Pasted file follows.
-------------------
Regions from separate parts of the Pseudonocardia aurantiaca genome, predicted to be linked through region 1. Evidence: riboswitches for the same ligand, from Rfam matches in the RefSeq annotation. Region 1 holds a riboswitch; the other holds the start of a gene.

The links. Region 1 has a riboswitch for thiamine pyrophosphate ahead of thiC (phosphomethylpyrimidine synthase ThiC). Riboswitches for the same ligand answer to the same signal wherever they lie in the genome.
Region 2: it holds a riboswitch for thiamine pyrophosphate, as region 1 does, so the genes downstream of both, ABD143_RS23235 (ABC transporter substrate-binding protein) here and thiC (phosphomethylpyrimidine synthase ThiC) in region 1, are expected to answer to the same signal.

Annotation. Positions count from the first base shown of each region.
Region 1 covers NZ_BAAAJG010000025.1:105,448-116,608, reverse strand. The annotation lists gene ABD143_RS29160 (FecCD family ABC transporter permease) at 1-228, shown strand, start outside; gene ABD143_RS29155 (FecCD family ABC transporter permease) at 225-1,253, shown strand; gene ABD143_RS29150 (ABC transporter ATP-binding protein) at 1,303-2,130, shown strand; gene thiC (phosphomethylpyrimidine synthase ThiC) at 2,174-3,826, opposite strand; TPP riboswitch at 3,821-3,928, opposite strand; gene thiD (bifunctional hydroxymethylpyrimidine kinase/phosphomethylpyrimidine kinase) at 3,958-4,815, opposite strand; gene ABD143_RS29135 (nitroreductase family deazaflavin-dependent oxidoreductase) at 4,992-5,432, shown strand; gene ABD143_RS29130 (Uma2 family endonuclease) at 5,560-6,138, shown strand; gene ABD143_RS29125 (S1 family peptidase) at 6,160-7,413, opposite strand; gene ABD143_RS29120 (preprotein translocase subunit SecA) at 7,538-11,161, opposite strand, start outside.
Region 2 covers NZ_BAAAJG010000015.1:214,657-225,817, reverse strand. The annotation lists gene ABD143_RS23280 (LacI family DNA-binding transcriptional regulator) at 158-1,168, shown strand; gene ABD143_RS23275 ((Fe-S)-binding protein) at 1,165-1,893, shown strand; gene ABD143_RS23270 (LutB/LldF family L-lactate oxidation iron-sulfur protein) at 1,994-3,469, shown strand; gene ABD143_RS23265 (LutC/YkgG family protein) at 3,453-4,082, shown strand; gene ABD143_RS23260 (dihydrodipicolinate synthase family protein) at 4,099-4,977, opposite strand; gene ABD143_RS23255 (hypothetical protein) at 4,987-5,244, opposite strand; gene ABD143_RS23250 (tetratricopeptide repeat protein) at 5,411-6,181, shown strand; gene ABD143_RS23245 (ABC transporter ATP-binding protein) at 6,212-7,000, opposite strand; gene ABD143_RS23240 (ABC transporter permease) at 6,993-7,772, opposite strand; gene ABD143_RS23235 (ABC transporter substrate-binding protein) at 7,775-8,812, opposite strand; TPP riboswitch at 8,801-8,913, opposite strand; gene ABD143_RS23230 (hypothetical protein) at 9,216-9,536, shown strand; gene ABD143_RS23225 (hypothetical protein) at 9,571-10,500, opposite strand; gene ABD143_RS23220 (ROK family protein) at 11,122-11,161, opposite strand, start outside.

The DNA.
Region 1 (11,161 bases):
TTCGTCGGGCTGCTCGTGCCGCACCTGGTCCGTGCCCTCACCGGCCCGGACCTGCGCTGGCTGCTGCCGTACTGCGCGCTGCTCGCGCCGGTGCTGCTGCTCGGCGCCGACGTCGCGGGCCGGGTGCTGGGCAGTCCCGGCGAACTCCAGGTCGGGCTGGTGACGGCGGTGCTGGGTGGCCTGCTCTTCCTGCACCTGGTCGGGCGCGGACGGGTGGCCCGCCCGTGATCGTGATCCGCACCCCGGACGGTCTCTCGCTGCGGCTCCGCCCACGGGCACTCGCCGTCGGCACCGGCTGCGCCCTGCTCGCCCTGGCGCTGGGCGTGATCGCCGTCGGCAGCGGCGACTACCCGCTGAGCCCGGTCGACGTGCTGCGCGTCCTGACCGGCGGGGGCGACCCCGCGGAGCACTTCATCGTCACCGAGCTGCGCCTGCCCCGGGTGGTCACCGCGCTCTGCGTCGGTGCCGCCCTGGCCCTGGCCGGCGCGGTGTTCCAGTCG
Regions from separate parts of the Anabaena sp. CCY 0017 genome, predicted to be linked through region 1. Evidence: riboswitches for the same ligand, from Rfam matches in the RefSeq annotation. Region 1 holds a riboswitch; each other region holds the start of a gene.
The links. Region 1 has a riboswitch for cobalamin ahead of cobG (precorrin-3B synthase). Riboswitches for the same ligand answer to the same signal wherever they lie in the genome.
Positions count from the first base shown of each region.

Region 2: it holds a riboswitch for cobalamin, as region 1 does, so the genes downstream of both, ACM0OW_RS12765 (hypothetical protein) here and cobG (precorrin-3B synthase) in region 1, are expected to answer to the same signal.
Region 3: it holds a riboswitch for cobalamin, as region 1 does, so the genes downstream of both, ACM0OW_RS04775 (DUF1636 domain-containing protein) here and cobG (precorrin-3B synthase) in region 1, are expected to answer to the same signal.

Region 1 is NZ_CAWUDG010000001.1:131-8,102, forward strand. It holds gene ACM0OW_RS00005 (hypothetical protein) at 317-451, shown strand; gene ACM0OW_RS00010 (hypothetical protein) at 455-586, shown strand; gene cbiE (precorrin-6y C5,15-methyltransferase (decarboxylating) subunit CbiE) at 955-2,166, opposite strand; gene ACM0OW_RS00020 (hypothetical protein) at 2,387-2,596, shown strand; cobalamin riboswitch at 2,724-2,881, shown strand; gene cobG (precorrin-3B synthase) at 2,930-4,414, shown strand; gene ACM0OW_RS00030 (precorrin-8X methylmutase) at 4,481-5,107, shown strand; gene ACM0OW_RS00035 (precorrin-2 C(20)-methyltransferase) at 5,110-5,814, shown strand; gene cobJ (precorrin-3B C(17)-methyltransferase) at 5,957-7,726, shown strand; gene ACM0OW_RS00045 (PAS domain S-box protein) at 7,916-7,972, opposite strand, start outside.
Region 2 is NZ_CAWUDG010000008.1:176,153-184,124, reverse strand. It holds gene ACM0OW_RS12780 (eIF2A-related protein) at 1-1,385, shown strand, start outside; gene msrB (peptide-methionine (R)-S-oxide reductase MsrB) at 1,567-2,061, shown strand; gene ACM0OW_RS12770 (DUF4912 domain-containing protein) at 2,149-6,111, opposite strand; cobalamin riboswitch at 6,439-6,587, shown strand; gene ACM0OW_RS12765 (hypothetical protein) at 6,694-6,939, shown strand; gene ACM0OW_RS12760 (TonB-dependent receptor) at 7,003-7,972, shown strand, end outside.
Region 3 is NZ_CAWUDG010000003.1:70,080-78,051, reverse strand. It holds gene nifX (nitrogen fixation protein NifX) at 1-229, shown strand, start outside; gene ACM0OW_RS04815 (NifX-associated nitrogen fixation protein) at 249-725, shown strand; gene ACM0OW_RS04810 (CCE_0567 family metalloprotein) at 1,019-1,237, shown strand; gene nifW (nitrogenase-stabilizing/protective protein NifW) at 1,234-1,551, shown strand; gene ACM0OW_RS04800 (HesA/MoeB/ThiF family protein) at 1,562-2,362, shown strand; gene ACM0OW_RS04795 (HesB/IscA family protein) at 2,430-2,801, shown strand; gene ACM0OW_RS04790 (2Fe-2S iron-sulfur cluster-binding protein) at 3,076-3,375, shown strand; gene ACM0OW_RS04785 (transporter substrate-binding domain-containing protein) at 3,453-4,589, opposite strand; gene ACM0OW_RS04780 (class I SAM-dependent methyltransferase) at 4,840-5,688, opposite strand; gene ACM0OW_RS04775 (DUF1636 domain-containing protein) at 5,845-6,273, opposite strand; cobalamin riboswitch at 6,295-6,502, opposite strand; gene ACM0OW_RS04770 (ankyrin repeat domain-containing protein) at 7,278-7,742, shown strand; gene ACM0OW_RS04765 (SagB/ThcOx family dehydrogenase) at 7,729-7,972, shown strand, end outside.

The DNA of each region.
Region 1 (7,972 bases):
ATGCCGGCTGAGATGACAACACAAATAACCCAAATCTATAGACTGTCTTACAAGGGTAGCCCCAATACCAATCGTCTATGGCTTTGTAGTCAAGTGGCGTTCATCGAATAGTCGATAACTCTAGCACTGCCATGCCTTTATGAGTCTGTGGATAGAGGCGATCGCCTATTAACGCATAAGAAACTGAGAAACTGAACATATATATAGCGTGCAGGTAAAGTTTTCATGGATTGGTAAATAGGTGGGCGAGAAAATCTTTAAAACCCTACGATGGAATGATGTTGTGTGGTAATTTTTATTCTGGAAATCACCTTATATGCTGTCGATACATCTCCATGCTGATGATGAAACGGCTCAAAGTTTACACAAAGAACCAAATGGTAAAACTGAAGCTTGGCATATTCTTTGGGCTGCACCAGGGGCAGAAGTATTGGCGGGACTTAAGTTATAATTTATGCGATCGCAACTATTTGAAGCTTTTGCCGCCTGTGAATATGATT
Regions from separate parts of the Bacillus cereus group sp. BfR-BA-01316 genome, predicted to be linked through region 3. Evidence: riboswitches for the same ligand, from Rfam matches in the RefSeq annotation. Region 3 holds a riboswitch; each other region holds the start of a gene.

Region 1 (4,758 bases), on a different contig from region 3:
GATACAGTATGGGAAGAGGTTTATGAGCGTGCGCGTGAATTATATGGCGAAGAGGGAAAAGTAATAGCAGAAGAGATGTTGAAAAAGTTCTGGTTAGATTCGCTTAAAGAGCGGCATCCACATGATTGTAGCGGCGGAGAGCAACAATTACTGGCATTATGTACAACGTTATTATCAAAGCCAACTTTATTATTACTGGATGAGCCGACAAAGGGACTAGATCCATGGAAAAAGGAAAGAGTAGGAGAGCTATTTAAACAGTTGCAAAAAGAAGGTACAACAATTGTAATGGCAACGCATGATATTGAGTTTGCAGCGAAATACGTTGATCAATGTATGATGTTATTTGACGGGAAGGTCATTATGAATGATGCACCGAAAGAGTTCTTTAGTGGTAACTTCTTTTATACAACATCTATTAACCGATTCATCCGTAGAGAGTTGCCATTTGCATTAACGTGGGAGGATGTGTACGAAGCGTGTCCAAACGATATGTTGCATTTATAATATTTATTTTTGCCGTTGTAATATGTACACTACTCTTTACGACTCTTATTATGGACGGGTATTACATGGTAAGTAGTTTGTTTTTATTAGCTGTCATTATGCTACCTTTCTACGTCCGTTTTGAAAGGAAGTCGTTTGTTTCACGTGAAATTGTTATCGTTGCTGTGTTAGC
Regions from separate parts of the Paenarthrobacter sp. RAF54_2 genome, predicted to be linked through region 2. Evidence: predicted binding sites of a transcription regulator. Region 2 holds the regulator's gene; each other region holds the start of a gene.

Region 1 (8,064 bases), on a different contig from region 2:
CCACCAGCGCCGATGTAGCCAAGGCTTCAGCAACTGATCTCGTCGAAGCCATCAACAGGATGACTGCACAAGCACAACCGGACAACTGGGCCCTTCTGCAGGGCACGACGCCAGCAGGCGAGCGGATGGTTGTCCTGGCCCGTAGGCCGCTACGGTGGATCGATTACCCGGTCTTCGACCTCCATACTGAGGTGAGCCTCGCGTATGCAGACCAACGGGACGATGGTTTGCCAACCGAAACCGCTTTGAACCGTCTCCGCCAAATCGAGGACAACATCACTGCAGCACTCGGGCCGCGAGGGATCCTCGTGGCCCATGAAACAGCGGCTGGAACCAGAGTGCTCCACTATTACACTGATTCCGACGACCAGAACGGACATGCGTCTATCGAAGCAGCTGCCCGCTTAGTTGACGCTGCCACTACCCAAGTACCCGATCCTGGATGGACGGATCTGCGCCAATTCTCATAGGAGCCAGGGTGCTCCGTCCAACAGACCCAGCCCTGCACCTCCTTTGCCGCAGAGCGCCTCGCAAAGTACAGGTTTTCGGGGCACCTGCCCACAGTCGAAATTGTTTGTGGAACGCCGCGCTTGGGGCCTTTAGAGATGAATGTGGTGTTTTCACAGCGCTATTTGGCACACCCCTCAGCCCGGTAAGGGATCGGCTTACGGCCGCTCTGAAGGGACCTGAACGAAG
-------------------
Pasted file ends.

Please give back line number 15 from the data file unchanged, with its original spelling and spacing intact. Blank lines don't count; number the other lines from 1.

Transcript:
Region 1 is NZ_CAWUDG010000001.1:131-8,102, forward strand. It holds gene ACM0OW_RS00005 (hypothetical protein) at 317-451, shown strand; gene ACM0OW_RS00010 (hypothetical protein) at 455-586, shown strand; gene cbiE (precorrin-6y C5,15-methyltransferase (decarboxylating) subunit CbiE) at 955-2,166, opposite strand; gene ACM0OW_RS00020 (hypothetical protein) at 2,387-2,596, shown strand; cobalamin riboswitch at 2,724-2,881, shown strand; gene cobG (precorrin-3B synthase) at 2,930-4,414, shown strand; gene ACM0OW_RS00030 (precorrin-8X methylmutase) at 4,481-5,107, shown strand; gene ACM0OW_RS00035 (precorrin-2 C(20)-methyltransferase) at 5,110-5,814, shown strand; gene cobJ (precorrin-3B C(17)-methyltransferase) at 5,957-7,726, shown strand; gene ACM0OW_RS00045 (PAS domain S-box protein) at 7,916-7,972, opposite strand, start outside.